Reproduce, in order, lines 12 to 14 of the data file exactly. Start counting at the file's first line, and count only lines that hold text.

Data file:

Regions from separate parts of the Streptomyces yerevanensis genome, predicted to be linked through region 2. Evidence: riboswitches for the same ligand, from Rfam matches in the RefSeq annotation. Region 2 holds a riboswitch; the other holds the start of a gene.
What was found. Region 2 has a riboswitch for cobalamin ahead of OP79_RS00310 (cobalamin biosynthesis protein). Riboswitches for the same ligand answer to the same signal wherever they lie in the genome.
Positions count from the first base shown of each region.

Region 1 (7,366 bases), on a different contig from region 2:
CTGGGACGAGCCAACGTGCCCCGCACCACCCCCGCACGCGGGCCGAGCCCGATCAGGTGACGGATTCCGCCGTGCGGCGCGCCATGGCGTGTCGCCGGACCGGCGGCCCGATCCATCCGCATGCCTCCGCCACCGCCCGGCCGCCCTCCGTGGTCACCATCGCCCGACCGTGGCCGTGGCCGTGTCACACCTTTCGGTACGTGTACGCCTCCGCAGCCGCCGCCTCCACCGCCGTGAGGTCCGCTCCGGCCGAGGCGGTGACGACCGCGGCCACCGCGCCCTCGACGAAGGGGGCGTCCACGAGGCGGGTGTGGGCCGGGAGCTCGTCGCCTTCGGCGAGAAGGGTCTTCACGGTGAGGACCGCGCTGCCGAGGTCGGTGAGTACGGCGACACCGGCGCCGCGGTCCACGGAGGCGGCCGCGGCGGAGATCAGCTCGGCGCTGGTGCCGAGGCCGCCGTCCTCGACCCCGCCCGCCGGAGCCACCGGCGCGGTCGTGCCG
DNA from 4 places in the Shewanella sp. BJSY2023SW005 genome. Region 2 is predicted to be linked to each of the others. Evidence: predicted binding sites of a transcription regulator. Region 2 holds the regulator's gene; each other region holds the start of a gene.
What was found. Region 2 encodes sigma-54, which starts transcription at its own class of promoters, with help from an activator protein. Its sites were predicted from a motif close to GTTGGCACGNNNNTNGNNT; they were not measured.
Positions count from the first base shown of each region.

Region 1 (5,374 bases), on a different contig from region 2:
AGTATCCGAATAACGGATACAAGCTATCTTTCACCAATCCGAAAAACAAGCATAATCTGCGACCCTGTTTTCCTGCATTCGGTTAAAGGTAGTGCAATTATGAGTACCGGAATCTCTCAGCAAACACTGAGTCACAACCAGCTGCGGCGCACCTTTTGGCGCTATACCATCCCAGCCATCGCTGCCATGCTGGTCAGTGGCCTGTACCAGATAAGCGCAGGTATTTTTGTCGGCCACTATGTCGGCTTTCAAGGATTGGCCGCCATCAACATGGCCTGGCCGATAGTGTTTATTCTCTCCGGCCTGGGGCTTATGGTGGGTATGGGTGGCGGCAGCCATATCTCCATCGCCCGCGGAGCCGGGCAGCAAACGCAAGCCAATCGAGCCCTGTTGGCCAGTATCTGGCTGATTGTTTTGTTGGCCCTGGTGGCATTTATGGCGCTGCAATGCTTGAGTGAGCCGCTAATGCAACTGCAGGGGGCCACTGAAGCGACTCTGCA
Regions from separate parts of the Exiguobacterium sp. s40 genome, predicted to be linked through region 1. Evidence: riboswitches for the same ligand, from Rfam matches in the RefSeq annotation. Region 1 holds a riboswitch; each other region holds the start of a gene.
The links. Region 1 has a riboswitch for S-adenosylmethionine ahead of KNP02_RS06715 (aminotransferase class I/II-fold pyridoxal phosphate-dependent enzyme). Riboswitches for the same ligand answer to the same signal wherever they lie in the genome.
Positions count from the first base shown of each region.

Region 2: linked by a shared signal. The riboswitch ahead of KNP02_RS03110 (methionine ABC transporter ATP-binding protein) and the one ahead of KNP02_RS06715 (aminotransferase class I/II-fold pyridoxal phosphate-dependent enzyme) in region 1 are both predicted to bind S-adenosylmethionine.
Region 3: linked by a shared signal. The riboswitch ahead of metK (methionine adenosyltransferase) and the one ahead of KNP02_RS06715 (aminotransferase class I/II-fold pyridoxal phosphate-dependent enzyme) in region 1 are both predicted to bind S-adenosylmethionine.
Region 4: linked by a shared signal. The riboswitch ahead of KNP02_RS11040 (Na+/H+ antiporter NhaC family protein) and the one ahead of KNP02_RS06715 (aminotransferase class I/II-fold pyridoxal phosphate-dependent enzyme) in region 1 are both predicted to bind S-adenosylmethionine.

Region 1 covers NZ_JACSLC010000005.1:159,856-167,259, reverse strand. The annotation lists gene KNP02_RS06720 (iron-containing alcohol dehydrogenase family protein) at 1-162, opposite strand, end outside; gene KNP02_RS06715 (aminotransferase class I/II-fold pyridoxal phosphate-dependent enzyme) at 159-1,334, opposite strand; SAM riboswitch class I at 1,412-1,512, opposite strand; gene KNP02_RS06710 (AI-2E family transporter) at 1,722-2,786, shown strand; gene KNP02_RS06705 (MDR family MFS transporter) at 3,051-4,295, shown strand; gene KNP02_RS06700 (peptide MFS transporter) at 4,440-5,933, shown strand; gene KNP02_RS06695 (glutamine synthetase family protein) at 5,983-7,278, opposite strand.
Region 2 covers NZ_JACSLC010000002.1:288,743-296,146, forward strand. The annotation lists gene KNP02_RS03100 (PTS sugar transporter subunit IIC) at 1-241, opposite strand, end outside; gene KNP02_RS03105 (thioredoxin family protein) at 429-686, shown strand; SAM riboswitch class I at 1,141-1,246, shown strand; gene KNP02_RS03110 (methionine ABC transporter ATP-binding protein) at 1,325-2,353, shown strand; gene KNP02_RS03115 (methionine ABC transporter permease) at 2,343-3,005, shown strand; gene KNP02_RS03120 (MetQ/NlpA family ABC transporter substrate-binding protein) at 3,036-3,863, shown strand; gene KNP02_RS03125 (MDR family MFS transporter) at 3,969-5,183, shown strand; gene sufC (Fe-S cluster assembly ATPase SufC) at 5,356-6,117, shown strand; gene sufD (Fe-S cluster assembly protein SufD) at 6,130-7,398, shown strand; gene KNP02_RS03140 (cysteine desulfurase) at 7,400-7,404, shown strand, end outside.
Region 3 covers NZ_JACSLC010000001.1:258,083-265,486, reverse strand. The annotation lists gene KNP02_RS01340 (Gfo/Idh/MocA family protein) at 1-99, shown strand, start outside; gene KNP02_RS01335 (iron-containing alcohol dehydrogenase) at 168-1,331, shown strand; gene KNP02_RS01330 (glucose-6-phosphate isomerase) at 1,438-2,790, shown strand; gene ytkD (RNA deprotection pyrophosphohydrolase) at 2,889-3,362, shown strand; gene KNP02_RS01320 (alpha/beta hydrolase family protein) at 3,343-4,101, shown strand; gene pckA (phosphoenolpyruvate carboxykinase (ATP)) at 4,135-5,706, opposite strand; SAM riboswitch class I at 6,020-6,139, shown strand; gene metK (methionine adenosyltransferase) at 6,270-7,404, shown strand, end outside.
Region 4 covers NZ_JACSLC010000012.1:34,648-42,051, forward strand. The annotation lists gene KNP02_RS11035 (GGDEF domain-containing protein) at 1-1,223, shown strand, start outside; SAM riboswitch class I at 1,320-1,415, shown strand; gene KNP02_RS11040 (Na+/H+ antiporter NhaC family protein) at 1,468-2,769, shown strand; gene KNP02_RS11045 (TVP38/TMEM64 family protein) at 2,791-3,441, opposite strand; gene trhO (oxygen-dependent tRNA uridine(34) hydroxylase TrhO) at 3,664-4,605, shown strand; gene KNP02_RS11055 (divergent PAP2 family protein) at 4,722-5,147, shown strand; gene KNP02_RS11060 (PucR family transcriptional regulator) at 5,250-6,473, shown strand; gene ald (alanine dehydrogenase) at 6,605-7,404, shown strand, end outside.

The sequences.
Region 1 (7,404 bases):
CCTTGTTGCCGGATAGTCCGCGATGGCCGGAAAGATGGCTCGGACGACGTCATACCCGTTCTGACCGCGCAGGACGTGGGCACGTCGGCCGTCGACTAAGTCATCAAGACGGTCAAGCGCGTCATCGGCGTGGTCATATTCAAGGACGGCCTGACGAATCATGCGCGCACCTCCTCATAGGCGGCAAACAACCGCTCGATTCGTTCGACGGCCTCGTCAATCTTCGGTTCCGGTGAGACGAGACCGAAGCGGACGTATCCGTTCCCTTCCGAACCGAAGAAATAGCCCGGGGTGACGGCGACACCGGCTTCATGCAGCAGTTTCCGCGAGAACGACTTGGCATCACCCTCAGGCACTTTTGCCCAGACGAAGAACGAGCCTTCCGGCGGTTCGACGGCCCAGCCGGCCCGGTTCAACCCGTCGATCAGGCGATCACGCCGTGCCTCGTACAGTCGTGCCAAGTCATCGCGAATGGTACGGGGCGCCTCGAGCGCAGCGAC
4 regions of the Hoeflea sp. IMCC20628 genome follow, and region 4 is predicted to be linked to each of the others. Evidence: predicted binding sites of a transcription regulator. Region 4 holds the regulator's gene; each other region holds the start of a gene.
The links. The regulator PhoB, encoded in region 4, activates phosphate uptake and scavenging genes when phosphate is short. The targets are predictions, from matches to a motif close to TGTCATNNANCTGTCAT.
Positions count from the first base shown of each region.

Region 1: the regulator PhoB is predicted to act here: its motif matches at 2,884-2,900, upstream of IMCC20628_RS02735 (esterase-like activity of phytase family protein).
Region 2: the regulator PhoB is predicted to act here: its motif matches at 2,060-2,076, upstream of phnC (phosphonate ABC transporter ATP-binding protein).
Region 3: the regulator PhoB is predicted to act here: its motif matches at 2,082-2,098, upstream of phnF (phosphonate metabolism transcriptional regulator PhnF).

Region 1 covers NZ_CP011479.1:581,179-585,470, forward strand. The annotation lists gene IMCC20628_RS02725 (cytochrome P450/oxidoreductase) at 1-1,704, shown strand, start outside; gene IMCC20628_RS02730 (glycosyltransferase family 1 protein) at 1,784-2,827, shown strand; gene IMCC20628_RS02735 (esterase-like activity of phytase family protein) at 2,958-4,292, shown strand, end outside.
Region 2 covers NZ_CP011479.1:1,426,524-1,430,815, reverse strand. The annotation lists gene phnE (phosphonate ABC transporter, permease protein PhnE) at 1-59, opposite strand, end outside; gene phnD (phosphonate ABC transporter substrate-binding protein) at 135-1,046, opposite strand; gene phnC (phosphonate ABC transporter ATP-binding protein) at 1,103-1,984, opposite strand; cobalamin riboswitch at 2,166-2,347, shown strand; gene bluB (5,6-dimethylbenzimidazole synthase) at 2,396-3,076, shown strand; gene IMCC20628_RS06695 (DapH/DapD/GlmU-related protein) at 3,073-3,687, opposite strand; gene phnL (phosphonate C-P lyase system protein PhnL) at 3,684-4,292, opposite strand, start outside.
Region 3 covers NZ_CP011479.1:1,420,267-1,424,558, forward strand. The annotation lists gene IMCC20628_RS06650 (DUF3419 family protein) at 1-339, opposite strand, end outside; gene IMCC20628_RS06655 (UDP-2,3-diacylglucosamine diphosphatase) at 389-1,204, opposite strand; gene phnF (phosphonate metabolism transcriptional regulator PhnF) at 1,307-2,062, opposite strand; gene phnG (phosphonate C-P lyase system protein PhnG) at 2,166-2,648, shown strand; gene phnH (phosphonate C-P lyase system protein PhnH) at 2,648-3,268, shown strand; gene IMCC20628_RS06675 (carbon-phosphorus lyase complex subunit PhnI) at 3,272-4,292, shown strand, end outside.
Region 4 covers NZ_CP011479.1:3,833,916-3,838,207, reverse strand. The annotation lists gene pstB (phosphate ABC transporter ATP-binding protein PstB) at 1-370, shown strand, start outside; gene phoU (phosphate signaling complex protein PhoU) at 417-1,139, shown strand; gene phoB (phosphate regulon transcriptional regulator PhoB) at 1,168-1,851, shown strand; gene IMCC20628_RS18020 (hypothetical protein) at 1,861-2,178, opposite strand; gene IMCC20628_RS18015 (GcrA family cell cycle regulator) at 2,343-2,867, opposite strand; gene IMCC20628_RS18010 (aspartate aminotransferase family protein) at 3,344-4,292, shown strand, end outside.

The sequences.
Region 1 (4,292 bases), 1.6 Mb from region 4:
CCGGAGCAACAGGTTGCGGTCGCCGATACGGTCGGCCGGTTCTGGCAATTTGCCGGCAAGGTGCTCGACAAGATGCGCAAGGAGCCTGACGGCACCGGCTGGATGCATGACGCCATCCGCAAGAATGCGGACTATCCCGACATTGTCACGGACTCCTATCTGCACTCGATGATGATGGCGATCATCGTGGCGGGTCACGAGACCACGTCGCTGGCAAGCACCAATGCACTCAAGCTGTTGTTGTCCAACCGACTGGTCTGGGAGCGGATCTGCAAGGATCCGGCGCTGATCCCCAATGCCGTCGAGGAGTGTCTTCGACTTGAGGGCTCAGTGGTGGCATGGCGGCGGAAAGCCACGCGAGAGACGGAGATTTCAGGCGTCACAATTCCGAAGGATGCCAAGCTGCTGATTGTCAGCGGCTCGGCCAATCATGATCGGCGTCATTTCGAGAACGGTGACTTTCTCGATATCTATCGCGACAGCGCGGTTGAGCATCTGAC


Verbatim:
The links. Region 1 has a riboswitch for S-adenosylmethionine ahead of KNP02_RS06715 (aminotransferase class I/II-fold pyridoxal phosphate-dependent enzyme). Riboswitches for the same ligand answer to the same signal wherever they lie in the genome.
Positions count from the first base shown of each region.

Region 2: linked by a shared signal. The riboswitch ahead of KNP02_RS03110 (methionine ABC transporter ATP-binding protein) and the one ahead of KNP02_RS06715 (aminotransferase class I/II-fold pyridoxal phosphate-dependent enzyme) in region 1 are both predicted to bind S-adenosylmethionine.